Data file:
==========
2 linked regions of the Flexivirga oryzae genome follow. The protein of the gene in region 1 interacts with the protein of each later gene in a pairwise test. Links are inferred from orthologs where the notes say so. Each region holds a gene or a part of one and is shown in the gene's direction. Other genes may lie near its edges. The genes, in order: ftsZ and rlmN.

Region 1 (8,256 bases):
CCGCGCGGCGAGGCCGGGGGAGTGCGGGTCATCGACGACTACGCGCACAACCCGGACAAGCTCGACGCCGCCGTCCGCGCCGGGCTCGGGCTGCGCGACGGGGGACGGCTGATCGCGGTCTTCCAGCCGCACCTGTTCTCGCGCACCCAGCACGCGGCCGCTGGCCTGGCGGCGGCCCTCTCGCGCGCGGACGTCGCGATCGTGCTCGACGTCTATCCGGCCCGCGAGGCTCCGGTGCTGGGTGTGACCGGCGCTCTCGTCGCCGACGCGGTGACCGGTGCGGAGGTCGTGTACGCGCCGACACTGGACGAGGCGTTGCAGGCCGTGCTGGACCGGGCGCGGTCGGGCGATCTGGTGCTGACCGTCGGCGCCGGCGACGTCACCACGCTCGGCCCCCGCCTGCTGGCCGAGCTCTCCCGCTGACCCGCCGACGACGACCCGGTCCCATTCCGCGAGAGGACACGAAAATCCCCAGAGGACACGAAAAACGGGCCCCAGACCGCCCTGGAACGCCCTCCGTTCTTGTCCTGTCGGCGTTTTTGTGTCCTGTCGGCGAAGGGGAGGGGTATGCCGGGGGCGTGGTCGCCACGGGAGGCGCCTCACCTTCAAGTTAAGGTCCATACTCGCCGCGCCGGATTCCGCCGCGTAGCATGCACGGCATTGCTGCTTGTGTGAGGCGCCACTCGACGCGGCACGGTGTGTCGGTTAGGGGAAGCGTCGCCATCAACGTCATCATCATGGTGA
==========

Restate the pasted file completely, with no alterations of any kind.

2 linked regions of the Flexivirga oryzae genome follow. The protein of the gene in region 1 interacts with the protein of each later gene in a pairwise test. Links are inferred from orthologs where the notes say so. Each region holds a gene or a part of one and is shown in the gene's direction. Other genes may lie near its edges. The genes, in order: ftsZ and rlmN.

Region 1 (8,256 bases):
CCGCGCGGCGAGGCCGGGGGAGTGCGGGTCATCGACGACTACGCGCACAACCCGGACAAGCTCGACGCCGCCGTCCGCGCCGGGCTCGGGCTGCGCGACGGGGGACGGCTGATCGCGGTCTTCCAGCCGCACCTGTTCTCGCGCACCCAGCACGCGGCCGCTGGCCTGGCGGCGGCCCTCTCGCGCGCGGACGTCGCGATCGTGCTCGACGTCTATCCGGCCCGCGAGGCTCCGGTGCTGGGTGTGACCGGCGCTCTCGTCGCCGACGCGGTGACCGGTGCGGAGGTCGTGTACGCGCCGACACTGGACGAGGCGTTGCAGGCCGTGCTGGACCGGGCGCGGTCGGGCGATCTGGTGCTGACCGTCGGCGCCGGCGACGTCACCACGCTCGGCCCCCGCCTGCTGGCCGAGCTCTCCCGCTGACCCGCCGACGACGACCCGGTCCCATTCCGCGAGAGGACACGAAAATCCCCAGAGGACACGAAAAACGGGCCCCAGACCGCCCTGGAACGCCCTCCGTTCTTGTCCTGTCGGCGTTTTTGTGTCCTGTCGGCGAAGGGGAGGGGTATGCCGGGGGCGTGGTCGCCACGGGAGGCGCCTCACCTTCAAGTTAAGGTCCATACTCGCCGCGCCGGATTCCGCCGCGTAGCATGCACGGCATTGCTGCTTGTGTGAGGCGCCACTCGACGCGGCACGGTGTGTCGGTTAGGGGAAGCGTCGCCATCAACGTCATCATCATGGTGA